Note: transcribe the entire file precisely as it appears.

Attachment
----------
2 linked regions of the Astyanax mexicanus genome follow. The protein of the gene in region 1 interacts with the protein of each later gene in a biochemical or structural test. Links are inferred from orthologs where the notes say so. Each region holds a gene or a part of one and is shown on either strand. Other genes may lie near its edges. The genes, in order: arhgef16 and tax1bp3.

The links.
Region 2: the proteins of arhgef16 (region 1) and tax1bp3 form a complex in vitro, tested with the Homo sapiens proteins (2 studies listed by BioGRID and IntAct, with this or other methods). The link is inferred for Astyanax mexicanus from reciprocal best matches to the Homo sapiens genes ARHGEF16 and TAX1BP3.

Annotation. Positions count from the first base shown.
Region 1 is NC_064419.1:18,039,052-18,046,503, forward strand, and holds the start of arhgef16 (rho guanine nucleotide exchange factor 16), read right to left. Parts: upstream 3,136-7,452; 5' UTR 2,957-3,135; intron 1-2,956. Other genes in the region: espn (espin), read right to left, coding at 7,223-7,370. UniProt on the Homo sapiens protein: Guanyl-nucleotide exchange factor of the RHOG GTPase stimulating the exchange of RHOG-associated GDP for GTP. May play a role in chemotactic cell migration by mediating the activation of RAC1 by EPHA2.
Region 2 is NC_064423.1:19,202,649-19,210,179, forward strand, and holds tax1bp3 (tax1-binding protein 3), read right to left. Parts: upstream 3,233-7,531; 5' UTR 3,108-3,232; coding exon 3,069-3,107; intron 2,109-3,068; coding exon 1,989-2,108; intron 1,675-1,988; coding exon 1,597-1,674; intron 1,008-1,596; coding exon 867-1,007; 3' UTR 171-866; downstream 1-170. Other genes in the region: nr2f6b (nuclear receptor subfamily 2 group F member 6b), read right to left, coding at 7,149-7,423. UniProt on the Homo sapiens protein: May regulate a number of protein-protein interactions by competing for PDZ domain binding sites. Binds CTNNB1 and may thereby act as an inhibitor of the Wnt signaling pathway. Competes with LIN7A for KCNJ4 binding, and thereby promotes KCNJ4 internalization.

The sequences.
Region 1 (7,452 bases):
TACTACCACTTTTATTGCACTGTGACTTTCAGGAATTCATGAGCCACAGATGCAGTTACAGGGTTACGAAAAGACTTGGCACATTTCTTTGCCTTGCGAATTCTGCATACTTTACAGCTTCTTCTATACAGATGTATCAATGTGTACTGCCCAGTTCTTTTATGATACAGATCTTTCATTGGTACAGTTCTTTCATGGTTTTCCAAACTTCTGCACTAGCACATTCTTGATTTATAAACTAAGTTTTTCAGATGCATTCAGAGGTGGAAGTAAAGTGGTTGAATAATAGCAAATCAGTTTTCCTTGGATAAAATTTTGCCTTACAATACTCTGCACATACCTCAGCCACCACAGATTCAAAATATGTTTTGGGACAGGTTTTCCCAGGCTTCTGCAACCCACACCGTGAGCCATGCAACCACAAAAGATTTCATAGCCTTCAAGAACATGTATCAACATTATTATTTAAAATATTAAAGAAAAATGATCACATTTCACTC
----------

2 linked regions of the Astyanax mexicanus genome follow. The protein of the gene in region 1 interacts with the protein of each later gene in a biochemical or structural test. Links are inferred from orthologs where the notes say so. Each region holds a gene or a part of one and is shown on either strand. Other genes may lie near its edges. The genes, in order: arhgef16 and tax1bp3.

The links.
Region 2: the proteins of arhgef16 (region 1) and tax1bp3 form a complex in vitro, tested with the Homo sapiens proteins (2 studies listed by BioGRID and IntAct, with this or other methods). The link is inferred for Astyanax mexicanus from reciprocal best matches to the Homo sapiens genes ARHGEF16 and TAX1BP3.

Annotation. Positions count from the first base shown.
Region 1 is NC_064419.1:18,039,052-18,046,503, forward strand, and holds the start of arhgef16 (rho guanine nucleotide exchange factor 16), read right to left. Parts: upstream 3,136-7,452; 5' UTR 2,957-3,135; intron 1-2,956. Other genes in the region: espn (espin), read right to left, coding at 7,223-7,370. UniProt on the Homo sapiens protein: Guanyl-nucleotide exchange factor of the RHOG GTPase stimulating the exchange of RHOG-associated GDP for GTP. May play a role in chemotactic cell migration by mediating the activation of RAC1 by EPHA2.
Region 2 is NC_064423.1:19,202,649-19,210,179, forward strand, and holds tax1bp3 (tax1-binding protein 3), read right to left. Parts: upstream 3,233-7,531; 5' UTR 3,108-3,232; coding exon 3,069-3,107; intron 2,109-3,068; coding exon 1,989-2,108; intron 1,675-1,988; coding exon 1,597-1,674; intron 1,008-1,596; coding exon 867-1,007; 3' UTR 171-866; downstream 1-170. Other genes in the region: nr2f6b (nuclear receptor subfamily 2 group F member 6b), read right to left, coding at 7,149-7,423. UniProt on the Homo sapiens protein: May regulate a number of protein-protein interactions by competing for PDZ domain binding sites. Binds CTNNB1 and may thereby act as an inhibitor of the Wnt signaling pathway. Competes with LIN7A for KCNJ4 binding, and thereby promotes KCNJ4 internalization.

The sequences.
Region 1 (7,452 bases):
TACTACCACTTTTATTGCACTGTGACTTTCAGGAATTCATGAGCCACAGATGCAGTTACAGGGTTACGAAAAGACTTGGCACATTTCTTTGCCTTGCGAATTCTGCATACTTTACAGCTTCTTCTATACAGATGTATCAATGTGTACTGCCCAGTTCTTTTATGATACAGATCTTTCATTGGTACAGTTCTTTCATGGTTTTCCAAACTTCTGCACTAGCACATTCTTGATTTATAAACTAAGTTTTTCAGATGCATTCAGAGGTGGAAGTAAAGTGGTTGAATAATAGCAAATCAGTTTTCCTTGGATAAAATTTTGCCTTACAATACTCTGCACATACCTCAGCCACCACAGATTCAAAATATGTTTTGGGACAGGTTTTCCCAGGCTTCTGCAACCCACACCGTGAGCCATGCAACCACAAAAGATTTCATAGCCTTCAAGAACATGTATCAACATTATTATTTAAAATATTAAAGAAAAATGATCACATTTCACTC